The other funds would go to help small businesses reopen with ample Covid-19 precautions in place (like plexiglass and PPE for employees), based on evidence-based recommendations from the CDC. Biden’s team also hopes to have guidelines available for states and municipalities working to reopen local businesses, but like the mask mandate, the team can’t force states to follow those guidelines.

Congress would have to pass these proposals, of course, which is another area of uncertainty: Even though Democrats have a majority in the House of Representatives and the Senate, the margin is slim.

Future preparedness

It was a devastating blow for global public health when the US left the World Health Organization in April, pulling funding from the health body that unites the globe in the pursuit of public health, especially in developing nations. Biden plans to reunite the US with the WHO “immediately,” which will be integral to coordinating the US’ efforts to curb the pandemic with other countries’.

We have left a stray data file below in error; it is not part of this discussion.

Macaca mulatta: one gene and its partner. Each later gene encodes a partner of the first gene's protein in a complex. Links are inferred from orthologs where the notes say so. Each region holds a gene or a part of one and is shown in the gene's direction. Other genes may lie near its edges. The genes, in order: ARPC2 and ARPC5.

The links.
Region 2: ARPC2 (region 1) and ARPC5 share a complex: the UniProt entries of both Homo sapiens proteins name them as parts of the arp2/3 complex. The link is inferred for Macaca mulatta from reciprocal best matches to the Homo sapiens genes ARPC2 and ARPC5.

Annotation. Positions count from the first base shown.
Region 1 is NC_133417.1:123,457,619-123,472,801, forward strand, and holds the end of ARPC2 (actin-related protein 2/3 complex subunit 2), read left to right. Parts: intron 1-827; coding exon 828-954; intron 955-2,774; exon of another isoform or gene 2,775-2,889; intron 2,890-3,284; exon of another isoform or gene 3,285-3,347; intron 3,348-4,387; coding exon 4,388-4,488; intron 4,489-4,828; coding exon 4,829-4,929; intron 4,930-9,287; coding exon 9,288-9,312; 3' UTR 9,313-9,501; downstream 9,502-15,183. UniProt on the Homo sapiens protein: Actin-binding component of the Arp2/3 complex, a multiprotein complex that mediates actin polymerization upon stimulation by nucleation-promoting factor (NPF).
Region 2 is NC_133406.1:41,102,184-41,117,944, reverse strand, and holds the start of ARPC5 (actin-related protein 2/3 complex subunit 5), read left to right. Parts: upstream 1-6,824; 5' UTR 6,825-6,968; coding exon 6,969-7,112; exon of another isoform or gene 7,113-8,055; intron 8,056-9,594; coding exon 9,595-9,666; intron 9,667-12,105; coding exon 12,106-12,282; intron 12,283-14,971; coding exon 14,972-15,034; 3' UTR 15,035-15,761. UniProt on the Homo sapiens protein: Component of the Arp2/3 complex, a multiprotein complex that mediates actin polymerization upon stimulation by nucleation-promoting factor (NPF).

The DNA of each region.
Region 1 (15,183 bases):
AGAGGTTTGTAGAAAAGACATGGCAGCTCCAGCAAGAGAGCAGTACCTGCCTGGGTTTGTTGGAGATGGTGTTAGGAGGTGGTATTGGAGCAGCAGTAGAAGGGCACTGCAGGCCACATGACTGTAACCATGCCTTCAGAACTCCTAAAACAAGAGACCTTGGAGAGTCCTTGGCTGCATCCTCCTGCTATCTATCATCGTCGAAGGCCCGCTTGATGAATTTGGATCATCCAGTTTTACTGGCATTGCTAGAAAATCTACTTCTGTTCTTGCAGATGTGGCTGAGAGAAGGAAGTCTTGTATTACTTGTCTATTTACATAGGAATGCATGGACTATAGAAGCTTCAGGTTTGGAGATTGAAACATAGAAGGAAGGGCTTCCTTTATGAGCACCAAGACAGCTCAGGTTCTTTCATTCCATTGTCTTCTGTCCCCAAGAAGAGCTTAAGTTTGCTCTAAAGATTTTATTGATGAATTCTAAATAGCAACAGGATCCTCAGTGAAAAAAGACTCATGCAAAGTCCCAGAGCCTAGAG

The administration plans to launch a handful of national efforts for pandemic preparedness as well. The first is restoring the White House National Security Council Directorate for Global Health Security and Biodefense, which Obama created and Trump disbanded. This group was responsible for having a plan in the face of the pandemic; not having it in place undoubtedly contributed to the lack of coordination from the Trump administration.

The next is strengthening the pandemic tracking program created by the US Agency for International Development, and CDC’s traveling infectious disease staff, who trawl the globe in search of illnesses that could become the next pandemic.

With eyes focused on the present, near, and hopefully far future, Biden’s team can start to put a dent in the biggest health crisis the US has ever seen.